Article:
Nanette: You Know Where To Find Me (7″, 1967)

The second Quebec-connected song on this list, “You Know Where To Find Me” finds the American-born, Quebec-based singer-songwriter Nanette Workman and prolific producer Tony Roman doing a pretty convincing take on a Warwick/Bachbarach-style tune. The arrangement and production here is lush and Nanette’s vocals fit in perfectly; I’m surprised this wasn’t a bigger hit.

Ray Newbeck Quartet: Night Lights (Contrasts In Jazz Vol. 1, 1973)

This is part of a small library series created by the British Peer International label that’s all — you guessed it! — jazz tracks. Each of the Contrasts volumes (three in total) feature two different bands; the Ray Newbeck Quaret hold down Side 2 and notably, I can’t find anything else about the Newbeck that isn’t linked to this LP. So either this is the only thing he ever worked on publicly…or maybe it’s a pseudonym? Either way, I do like a really good, solid straight-ahead jazz tune and the Quartet have both two great ones off this side, especially “Night Lights.”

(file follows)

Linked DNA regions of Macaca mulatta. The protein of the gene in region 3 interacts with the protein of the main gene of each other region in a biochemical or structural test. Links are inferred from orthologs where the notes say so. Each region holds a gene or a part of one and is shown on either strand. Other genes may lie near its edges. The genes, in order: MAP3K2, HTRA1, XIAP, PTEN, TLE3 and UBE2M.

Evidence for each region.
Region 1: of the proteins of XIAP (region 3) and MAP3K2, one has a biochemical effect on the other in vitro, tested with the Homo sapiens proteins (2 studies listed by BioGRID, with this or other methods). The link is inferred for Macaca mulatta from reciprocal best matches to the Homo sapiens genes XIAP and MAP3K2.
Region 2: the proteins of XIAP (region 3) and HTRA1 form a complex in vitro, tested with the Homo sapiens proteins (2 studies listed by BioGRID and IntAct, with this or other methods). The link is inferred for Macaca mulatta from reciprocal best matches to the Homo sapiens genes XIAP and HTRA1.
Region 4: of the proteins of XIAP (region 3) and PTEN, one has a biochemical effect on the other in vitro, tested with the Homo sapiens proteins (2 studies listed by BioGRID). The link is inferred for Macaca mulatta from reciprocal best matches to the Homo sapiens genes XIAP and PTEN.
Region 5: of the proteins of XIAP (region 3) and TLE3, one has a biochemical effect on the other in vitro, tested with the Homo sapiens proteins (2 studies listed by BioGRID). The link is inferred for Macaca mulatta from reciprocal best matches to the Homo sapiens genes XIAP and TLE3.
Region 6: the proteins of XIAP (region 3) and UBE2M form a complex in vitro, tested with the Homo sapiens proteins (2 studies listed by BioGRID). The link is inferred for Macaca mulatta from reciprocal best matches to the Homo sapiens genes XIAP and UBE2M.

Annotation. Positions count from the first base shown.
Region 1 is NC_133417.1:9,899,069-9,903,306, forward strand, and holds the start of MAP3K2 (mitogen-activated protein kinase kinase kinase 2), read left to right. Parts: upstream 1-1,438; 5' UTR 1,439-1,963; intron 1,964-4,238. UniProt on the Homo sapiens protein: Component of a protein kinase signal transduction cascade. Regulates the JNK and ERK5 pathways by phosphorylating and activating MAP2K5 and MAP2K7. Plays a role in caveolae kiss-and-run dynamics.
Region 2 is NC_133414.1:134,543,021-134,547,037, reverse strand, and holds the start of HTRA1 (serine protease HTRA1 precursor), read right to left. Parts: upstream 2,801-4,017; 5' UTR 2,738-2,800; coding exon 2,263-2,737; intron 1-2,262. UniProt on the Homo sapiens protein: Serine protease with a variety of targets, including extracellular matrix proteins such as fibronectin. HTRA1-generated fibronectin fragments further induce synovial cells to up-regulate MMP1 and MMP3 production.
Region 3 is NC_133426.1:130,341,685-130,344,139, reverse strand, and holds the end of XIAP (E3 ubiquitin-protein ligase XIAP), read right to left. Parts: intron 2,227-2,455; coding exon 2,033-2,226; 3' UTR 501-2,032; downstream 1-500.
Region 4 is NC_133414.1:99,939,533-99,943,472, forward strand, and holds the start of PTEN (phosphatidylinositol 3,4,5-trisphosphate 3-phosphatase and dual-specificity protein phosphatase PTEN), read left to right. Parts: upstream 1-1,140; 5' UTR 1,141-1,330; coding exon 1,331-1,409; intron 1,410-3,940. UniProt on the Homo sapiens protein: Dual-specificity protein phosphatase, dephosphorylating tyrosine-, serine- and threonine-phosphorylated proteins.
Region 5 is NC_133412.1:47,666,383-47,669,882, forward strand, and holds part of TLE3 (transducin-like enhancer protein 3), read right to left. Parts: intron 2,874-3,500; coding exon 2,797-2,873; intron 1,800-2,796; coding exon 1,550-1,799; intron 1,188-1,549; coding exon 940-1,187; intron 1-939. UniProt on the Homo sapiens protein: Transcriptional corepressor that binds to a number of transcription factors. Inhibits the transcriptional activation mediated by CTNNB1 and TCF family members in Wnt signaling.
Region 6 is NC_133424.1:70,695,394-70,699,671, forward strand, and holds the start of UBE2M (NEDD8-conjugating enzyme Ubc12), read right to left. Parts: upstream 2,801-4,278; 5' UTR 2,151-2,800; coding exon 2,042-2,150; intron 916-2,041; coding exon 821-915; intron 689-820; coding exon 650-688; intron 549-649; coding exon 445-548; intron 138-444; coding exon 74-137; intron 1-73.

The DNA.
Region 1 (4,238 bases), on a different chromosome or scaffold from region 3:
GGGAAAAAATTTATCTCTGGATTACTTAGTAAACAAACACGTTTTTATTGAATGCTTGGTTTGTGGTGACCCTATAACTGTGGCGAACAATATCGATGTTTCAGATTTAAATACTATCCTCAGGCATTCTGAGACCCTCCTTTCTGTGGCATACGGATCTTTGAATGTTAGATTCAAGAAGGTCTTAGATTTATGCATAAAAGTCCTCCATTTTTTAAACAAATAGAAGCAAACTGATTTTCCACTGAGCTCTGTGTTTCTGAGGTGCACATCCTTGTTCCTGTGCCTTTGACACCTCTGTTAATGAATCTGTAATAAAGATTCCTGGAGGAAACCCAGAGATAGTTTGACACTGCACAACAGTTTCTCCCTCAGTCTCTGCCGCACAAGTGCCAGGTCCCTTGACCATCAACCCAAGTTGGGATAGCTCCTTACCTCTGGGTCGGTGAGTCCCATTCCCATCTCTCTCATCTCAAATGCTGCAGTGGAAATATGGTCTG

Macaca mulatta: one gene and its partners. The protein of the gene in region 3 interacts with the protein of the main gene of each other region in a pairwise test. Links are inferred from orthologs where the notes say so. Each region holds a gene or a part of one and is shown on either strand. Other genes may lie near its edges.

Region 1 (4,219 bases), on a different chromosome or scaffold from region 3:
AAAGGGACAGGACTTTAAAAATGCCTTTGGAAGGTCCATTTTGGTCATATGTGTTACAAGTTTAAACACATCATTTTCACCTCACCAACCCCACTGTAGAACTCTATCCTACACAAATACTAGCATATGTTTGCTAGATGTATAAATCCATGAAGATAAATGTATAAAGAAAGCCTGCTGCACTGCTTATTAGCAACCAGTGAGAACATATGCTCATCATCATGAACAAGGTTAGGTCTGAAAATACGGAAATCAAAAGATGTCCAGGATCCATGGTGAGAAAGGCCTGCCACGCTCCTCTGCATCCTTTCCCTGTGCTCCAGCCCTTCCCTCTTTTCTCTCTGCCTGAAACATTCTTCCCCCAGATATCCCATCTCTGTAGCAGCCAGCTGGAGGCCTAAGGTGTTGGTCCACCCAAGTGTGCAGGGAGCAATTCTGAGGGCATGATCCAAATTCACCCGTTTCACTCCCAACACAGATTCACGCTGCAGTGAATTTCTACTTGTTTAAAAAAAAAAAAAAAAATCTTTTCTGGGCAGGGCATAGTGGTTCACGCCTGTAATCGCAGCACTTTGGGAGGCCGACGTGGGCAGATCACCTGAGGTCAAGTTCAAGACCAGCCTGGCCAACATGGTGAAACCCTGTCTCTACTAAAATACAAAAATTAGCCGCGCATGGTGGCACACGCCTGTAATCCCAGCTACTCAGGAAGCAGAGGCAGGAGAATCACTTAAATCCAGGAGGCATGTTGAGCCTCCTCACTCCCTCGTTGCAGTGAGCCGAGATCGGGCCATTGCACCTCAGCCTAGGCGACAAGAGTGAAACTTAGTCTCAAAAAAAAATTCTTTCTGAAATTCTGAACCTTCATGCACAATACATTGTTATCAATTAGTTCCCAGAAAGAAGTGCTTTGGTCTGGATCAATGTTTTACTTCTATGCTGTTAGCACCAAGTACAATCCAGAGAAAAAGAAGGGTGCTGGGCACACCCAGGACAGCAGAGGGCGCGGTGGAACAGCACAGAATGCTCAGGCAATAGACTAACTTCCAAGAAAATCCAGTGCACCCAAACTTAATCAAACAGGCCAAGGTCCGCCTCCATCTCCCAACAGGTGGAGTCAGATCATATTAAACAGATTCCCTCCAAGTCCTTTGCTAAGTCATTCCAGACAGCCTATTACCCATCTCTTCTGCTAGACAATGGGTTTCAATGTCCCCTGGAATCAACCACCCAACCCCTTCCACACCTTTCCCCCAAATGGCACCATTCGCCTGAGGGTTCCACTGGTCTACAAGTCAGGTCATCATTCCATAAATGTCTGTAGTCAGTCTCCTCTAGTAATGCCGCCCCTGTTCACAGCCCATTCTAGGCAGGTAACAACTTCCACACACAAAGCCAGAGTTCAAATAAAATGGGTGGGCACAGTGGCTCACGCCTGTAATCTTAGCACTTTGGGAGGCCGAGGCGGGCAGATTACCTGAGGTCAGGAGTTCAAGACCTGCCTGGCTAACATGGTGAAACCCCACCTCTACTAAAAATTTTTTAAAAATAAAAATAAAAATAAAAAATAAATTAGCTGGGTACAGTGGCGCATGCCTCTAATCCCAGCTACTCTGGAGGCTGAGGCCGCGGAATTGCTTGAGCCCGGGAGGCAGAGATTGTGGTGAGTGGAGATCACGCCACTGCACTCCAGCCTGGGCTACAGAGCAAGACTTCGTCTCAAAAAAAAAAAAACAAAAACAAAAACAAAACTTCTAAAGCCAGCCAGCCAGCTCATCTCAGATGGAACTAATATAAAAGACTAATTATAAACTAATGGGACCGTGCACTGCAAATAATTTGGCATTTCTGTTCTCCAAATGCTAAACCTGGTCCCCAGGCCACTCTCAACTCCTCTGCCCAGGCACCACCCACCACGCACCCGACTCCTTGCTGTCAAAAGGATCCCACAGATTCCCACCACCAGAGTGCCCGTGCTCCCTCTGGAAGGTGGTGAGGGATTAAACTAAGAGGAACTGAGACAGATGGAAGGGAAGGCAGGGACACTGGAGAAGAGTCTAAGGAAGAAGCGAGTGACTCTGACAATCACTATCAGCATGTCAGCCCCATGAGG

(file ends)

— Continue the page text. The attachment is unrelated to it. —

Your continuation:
Jalen Ngonda: Just Like You Used To (7″, 2022)

From the moment the opening drum roll leads into Ngonda crooning “hold me, kiss me, love me” I instantly clicked with the tune and I already knew it’d end up being one of my top new songs of the year. Released by Daptone, this was my introduction to the Maryland-born, Liverpool-based singer and I’m all in on whatever he wants to put out in the future.

Pusha T: Dreamin’ of the Past (It’s Almost Dry, 2022)